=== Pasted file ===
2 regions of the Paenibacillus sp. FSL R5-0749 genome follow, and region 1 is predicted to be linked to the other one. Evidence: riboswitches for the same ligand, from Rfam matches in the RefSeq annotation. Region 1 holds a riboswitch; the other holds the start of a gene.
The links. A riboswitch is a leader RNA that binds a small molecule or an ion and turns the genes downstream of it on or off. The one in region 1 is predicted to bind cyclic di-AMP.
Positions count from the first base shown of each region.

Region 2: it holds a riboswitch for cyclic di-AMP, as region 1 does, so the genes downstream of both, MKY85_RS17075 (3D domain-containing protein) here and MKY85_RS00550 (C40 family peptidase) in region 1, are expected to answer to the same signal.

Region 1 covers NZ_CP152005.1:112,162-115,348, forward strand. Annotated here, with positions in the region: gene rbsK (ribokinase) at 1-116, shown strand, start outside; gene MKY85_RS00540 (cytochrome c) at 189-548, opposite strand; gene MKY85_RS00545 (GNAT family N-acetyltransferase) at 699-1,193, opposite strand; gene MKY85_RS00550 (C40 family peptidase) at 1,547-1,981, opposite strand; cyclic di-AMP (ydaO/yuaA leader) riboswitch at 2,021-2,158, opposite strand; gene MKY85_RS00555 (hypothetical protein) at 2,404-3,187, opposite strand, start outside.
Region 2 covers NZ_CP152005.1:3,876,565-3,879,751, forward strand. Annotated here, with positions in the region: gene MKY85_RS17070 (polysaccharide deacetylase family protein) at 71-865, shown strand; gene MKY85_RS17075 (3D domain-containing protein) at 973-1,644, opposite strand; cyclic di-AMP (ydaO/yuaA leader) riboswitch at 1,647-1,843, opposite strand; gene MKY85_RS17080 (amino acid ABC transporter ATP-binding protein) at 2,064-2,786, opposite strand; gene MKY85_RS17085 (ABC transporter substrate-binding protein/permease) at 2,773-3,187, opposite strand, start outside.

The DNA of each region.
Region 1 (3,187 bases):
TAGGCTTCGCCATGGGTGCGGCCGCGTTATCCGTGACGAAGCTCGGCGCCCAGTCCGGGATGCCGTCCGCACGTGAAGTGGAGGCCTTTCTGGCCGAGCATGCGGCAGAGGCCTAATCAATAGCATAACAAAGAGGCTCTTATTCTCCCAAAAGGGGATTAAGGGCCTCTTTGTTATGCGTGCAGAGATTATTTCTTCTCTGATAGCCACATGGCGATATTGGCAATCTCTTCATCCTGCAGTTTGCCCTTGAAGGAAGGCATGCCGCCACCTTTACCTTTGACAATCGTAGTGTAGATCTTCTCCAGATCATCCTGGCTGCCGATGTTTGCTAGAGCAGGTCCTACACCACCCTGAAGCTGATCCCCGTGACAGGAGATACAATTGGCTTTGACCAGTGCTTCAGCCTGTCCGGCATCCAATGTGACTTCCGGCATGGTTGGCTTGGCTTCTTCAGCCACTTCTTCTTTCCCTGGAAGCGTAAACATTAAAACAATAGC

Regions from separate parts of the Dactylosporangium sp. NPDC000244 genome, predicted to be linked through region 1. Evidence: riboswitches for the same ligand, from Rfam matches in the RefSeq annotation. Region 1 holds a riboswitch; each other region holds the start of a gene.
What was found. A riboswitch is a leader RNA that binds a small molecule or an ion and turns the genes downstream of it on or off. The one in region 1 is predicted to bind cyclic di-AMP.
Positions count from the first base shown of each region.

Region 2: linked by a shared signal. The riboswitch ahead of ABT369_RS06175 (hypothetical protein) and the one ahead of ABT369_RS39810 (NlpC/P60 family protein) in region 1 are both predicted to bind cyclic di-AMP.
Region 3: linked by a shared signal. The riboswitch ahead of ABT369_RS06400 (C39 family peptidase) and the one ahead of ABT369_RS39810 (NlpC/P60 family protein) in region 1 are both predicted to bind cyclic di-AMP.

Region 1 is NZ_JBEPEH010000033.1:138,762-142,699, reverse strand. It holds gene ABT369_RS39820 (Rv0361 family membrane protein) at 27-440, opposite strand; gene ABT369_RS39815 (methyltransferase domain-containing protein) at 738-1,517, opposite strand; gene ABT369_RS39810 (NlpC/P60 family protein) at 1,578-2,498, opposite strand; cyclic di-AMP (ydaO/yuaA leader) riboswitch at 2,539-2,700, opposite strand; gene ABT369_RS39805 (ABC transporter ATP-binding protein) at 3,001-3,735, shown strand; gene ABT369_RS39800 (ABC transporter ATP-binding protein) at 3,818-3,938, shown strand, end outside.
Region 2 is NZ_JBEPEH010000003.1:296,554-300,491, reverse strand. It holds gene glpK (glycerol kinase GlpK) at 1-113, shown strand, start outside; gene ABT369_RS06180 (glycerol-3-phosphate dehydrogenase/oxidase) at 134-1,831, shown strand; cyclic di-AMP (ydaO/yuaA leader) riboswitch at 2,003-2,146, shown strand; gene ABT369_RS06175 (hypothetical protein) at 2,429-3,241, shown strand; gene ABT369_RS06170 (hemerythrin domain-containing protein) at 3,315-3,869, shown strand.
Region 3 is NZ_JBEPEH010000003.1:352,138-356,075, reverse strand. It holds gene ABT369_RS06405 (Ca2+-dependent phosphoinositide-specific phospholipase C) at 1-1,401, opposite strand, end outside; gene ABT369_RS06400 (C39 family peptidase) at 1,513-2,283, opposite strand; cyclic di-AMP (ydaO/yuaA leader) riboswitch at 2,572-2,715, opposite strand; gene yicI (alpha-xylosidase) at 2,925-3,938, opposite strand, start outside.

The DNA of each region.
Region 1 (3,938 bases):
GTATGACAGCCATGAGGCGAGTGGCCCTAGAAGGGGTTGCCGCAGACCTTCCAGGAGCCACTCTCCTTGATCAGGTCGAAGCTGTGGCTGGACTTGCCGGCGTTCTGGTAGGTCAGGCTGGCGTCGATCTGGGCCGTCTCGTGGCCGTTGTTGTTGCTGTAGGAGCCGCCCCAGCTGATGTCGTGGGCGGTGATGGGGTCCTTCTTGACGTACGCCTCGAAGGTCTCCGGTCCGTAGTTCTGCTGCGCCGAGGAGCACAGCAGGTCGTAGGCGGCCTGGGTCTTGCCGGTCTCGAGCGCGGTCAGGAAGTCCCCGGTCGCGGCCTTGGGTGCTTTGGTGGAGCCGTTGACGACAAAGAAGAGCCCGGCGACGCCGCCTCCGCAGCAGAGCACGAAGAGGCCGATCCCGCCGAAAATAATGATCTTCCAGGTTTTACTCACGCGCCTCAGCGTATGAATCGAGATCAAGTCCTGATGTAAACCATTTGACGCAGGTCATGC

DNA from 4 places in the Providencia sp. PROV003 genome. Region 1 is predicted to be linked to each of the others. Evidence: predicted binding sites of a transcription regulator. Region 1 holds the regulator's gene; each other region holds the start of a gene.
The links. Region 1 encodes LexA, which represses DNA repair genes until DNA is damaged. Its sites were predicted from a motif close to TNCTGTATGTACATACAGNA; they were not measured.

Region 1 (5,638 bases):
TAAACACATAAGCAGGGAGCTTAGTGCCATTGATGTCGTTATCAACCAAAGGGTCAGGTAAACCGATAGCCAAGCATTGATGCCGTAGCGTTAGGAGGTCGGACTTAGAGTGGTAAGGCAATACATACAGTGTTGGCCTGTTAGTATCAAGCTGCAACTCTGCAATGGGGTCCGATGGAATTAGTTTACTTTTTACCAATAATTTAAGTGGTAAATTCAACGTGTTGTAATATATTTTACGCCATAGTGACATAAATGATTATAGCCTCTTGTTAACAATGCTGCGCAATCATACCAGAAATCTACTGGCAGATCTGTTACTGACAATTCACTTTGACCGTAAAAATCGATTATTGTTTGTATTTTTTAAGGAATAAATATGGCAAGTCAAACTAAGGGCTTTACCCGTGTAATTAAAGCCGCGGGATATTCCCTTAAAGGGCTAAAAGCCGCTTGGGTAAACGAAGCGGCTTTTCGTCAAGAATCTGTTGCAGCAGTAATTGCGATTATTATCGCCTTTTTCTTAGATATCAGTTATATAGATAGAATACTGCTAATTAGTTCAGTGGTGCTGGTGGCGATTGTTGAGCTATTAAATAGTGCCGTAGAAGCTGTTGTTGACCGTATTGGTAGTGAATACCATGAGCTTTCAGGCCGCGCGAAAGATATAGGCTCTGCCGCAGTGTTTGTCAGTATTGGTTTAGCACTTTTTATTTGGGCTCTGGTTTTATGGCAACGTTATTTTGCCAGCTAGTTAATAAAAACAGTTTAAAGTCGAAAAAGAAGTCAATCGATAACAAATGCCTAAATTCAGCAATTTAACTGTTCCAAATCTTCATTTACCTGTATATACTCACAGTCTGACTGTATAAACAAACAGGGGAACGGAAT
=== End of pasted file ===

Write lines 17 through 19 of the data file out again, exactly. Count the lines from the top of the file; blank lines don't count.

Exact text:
Region 3 is NZ_JBEPEH010000003.1:352,138-356,075, reverse strand. It holds gene ABT369_RS06405 (Ca2+-dependent phosphoinositide-specific phospholipase C) at 1-1,401, opposite strand, end outside; gene ABT369_RS06400 (C39 family peptidase) at 1,513-2,283, opposite strand; cyclic di-AMP (ydaO/yuaA leader) riboswitch at 2,572-2,715, opposite strand; gene yicI (alpha-xylosidase) at 2,925-3,938, opposite strand, start outside.

The DNA of each region.
Region 1 (3,938 bases):